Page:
originally written by Jim Brandon
Even though I find southern-tinged metal and hard rock to be only marginally appealing for being a niche style, most of it drives me up the wall. All that thump-n’-twang drawling is something usually reserved for uneventful Saturday nights with too much whiskey to drink, too much smoke to smoke, and absolutely nothing else on the immediate agenda that requires intelligent thought. Hell, the only reason I took the damn trip to MetalHaven to pick up this bad puppy was because former Exhorder/Floodgate vocalist Kyle Thomas makes his Alabama Thunderpussy debut on Open Fire, which is exactly what the band does through these eleven ballistic tunes, and they sure aren’t firing blanks or missing targets. For the first time, it was an Alabama Thunderpussy purchase that I haven’t become quickly disinterested in after a few weeks of regular playing time, which was a nice change of pace.
While being known for having a punk edge to their records, the majority of this album consists of straight ahead, hook-driven, no bullshit metal tunes. A little bit of raging Motorhead (“A Dreamer‘s Fortune”), hints of classy Slough Feg guitar harmonizing (“Valor”), and surprisingly enough, bare shades of Mastodon girth (“Open Fire”) seep through the cracks in the iron hide of this undeniably heavy disc. The sheer weight of the formidable grooves on “Brave The Rain”, and thundering opener “The Cleansing” really test the strength of your speakers when played loudly, making an arguable statement that ATP are very much a metal band, rather than Molly Hatchet-styled hard rock with beefy guitars. Through it all, and most importantly, all of the material found on this effort sounds ‘now’ without kowtowing to trends. It’s entirely fleshed-out, current, and devoid of cheddar, gouda, or any other cheese.
Since Exhorder never really flicked my switches either, buying this was more a case of morbid curiosity than blind faith, and it turns out that Thomas’ balls-out delivery meshes perfectly with ATP’s swaggering brand of southern hospitality. It takes a special kind of vocalist to give an established band a creative boost when it comes to songwriting, and Kyle’s virtually limitless talents have allowed his bandmates to compose some truly excellent music, and in doing so they also shine on their own as well, most notably in the case of Ryan Lake’s superb leads, and Mike Bryant‘s nimble rhythms on bass guitar. However, Thomas steals the show, his voice reeking of sour mash soul and blue-collar pride, going from smooth melody to scratchy falsetto caterwauling (“Words Of The Dying Man”) with total control, and self-confidence. He’s got the kind of versatile singing voice other men would love to be able to pull off and can’t, and the kind of tone women want to hear while engaging in barely consensual sex. Hey, some ladies don’t like being called “ma’am”, after all.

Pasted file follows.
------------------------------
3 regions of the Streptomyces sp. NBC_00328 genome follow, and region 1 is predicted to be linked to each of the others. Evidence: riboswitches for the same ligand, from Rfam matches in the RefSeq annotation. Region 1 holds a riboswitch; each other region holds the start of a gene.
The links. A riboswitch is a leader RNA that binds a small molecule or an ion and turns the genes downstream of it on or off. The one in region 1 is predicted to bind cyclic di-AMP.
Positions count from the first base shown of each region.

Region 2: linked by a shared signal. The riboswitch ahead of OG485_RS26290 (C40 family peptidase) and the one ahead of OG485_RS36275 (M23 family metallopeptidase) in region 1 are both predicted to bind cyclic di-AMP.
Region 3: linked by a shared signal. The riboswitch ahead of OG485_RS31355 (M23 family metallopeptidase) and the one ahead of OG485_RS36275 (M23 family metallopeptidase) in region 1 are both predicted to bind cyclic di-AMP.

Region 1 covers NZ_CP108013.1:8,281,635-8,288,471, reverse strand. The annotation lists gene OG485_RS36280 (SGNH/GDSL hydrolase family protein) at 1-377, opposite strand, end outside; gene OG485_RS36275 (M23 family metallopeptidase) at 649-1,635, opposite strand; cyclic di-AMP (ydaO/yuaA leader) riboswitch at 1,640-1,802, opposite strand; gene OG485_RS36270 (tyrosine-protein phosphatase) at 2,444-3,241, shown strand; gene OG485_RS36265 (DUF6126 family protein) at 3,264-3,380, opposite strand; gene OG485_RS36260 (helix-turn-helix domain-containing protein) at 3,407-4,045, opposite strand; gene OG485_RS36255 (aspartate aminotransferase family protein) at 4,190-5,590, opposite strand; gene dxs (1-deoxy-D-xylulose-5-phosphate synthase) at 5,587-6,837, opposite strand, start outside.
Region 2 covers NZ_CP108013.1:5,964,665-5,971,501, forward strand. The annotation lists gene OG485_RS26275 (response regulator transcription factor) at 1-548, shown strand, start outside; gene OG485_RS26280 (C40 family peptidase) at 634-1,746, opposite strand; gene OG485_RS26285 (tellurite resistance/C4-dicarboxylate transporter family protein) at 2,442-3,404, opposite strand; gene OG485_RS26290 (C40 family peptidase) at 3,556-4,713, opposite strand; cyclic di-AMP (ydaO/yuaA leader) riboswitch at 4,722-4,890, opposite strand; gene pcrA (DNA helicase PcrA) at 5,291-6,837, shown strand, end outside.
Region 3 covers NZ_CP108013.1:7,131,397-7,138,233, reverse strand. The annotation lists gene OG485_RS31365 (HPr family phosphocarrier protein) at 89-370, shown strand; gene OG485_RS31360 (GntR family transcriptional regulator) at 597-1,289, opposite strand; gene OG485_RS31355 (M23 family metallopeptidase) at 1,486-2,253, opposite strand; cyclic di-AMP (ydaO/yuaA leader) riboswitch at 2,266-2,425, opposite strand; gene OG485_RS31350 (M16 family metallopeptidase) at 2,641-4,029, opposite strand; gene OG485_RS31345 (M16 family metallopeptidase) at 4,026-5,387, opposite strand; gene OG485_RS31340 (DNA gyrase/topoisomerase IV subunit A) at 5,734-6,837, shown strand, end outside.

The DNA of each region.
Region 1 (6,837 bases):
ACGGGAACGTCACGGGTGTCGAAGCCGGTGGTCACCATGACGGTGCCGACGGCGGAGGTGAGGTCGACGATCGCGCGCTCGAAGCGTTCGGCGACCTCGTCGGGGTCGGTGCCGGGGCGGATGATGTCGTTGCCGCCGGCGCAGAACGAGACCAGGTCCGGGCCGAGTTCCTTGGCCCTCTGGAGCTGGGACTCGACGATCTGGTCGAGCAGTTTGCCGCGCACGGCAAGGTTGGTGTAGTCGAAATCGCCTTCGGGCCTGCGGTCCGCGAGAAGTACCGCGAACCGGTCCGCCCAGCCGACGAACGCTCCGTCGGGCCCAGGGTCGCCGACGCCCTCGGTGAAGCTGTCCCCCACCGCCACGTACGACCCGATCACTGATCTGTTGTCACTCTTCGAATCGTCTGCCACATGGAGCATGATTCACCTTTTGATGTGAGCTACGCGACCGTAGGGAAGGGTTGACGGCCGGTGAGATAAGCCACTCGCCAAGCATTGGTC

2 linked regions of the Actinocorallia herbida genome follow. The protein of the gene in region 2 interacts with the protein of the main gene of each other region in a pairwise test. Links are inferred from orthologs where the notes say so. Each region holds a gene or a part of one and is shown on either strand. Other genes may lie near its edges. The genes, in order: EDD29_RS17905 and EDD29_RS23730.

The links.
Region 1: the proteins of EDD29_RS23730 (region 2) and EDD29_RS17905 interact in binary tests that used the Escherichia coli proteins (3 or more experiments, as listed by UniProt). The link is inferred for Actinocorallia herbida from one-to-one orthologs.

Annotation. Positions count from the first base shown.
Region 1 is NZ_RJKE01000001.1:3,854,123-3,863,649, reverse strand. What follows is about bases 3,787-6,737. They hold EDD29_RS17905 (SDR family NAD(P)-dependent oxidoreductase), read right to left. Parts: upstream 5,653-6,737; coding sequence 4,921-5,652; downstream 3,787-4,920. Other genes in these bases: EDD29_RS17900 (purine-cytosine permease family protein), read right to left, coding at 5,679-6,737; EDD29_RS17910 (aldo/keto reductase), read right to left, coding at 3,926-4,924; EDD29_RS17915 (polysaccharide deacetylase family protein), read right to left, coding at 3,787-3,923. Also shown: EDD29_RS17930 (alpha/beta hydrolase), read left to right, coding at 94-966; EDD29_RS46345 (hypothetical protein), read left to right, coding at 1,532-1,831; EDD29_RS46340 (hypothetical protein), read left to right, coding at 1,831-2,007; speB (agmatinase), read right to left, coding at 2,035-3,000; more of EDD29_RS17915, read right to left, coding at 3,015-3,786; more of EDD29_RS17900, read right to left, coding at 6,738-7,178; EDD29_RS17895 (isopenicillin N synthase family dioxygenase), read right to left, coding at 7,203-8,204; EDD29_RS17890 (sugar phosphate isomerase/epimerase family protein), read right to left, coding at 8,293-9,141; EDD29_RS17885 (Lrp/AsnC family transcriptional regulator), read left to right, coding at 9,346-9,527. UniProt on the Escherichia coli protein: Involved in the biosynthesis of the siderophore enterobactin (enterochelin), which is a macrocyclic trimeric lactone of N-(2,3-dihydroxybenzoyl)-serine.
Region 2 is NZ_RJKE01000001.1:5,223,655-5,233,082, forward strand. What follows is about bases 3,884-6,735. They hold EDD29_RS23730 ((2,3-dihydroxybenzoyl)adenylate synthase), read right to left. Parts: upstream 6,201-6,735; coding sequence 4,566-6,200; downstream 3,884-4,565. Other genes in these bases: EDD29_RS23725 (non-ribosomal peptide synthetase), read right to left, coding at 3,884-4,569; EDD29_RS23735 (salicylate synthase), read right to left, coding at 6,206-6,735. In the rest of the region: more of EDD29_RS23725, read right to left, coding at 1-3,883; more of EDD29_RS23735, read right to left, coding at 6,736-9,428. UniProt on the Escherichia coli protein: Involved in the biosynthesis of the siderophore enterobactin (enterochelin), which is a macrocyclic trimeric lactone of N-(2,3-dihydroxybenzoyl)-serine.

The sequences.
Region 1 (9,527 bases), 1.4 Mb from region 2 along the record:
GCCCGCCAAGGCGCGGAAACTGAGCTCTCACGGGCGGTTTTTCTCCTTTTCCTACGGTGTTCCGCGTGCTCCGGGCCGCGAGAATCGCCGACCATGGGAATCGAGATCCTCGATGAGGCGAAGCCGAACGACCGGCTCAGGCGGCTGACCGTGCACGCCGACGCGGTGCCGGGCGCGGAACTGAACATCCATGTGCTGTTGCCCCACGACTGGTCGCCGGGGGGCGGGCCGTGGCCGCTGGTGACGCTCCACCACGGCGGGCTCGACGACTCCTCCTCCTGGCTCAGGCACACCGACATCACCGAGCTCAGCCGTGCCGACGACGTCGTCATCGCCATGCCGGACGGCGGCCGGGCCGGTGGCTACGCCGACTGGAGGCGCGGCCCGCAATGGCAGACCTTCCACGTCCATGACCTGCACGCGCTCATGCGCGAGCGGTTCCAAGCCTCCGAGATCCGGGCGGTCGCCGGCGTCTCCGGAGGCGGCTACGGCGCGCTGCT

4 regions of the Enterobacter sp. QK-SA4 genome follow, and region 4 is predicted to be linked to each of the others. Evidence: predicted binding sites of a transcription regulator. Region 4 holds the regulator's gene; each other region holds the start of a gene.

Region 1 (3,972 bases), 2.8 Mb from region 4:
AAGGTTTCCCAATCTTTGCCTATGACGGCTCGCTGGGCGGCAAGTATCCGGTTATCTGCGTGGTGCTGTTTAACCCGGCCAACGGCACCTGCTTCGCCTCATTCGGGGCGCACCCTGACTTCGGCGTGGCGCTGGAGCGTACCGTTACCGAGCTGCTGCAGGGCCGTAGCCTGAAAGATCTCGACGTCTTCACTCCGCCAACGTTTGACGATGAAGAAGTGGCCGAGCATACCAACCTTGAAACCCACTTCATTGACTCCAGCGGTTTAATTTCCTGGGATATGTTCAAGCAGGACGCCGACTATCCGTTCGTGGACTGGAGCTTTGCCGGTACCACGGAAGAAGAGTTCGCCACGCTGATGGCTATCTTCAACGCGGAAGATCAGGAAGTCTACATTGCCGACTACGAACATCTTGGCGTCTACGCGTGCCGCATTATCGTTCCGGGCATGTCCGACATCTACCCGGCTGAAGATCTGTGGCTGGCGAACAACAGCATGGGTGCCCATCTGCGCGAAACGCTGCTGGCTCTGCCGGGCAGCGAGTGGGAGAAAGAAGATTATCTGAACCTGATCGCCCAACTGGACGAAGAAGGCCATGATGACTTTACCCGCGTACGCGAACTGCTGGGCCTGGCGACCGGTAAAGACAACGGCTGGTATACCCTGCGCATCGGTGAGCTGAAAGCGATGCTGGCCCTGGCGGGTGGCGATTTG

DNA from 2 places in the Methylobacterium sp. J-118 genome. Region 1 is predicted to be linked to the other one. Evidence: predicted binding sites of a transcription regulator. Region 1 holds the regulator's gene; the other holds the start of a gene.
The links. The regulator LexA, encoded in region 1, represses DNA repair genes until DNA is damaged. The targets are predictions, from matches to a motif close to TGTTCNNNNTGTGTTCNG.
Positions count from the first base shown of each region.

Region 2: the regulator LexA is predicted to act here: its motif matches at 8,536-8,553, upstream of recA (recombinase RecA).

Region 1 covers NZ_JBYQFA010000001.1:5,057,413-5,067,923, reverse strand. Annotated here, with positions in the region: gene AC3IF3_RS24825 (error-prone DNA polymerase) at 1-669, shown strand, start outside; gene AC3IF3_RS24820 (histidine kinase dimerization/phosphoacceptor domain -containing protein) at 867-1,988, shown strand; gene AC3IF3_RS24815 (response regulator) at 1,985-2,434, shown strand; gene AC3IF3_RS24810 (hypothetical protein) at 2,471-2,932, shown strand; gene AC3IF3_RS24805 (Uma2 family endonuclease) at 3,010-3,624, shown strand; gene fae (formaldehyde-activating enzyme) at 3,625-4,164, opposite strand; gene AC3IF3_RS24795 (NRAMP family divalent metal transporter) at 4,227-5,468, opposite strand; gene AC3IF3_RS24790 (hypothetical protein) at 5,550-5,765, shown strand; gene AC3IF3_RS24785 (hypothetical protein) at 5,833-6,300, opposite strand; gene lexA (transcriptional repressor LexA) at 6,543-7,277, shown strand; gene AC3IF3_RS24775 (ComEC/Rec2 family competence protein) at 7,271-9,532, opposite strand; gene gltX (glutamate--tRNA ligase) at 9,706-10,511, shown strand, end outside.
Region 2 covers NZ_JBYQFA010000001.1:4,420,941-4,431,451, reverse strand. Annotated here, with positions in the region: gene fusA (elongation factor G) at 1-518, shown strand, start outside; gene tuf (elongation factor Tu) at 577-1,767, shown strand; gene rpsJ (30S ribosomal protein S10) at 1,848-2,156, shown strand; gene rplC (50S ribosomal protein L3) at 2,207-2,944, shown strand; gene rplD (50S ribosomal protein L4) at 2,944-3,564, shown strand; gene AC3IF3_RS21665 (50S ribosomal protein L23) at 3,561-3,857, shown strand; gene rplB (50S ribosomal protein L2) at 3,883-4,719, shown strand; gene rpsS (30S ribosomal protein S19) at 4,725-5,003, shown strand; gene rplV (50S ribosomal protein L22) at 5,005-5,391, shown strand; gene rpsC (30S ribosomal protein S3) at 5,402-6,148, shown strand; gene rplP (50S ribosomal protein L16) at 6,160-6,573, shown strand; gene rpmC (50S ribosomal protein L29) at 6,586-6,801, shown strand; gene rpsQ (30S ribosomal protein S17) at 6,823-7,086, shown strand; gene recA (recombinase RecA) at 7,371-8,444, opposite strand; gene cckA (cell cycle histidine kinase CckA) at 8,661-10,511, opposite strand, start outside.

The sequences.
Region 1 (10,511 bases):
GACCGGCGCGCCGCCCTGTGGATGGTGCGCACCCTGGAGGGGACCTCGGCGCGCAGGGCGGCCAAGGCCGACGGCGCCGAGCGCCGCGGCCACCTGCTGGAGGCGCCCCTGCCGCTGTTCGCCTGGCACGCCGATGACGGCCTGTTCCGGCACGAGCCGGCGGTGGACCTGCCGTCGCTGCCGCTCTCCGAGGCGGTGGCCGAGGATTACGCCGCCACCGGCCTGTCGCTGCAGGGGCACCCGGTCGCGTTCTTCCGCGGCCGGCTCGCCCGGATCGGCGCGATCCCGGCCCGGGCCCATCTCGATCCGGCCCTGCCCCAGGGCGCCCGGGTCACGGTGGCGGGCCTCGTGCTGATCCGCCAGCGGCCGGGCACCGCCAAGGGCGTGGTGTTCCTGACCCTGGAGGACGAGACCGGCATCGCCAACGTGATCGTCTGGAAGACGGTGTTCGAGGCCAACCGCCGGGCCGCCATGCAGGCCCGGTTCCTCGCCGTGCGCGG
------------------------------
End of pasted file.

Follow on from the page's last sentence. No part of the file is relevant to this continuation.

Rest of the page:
The Ian Whalen production job is very tight, has just enough polish to be able to pick out individual sounds without being too clear, and doesn’t castrate the ripping guitar tones either. This definitely sounds like a studio album and lacks the grit of live recordings which, sometimes, is vital to the overall feel of the disc. In a way, there are times when Open Fire sounds almost too calculated, and part of me wishes they’d loosened up and gotten a little sloppy. Perhaps upping the ‘metal’ quotient and being so direct had a part in it, but I’m not really complaining since the songwriting fucking delivers when it is all said and done.
In these days when Lynyrd Skynyrd t-shirts and confederate flag belt buckles have given way to Affliction clothing, septum piercing, and black nail polish among followers, and with bands like Brand New Sin and Maylene & The Sons Of Disaster receiving either indifference or disdain among purists/elitists, Alabama Thunderpussy has managed to climb onto a nice, high spot on the ladder of quality with Open Fire. I don’t think they could have done it better, honestly. I imagine fans of the band already own this album, or are planning to, but for those who are passably interested, this may very well be the only Alabama Thunderpussy CD you’ll ever own. This album is an exercise in pure badassery, and I wouldn’t be surprised if it winds up on my year-end best list. Much better than I expected.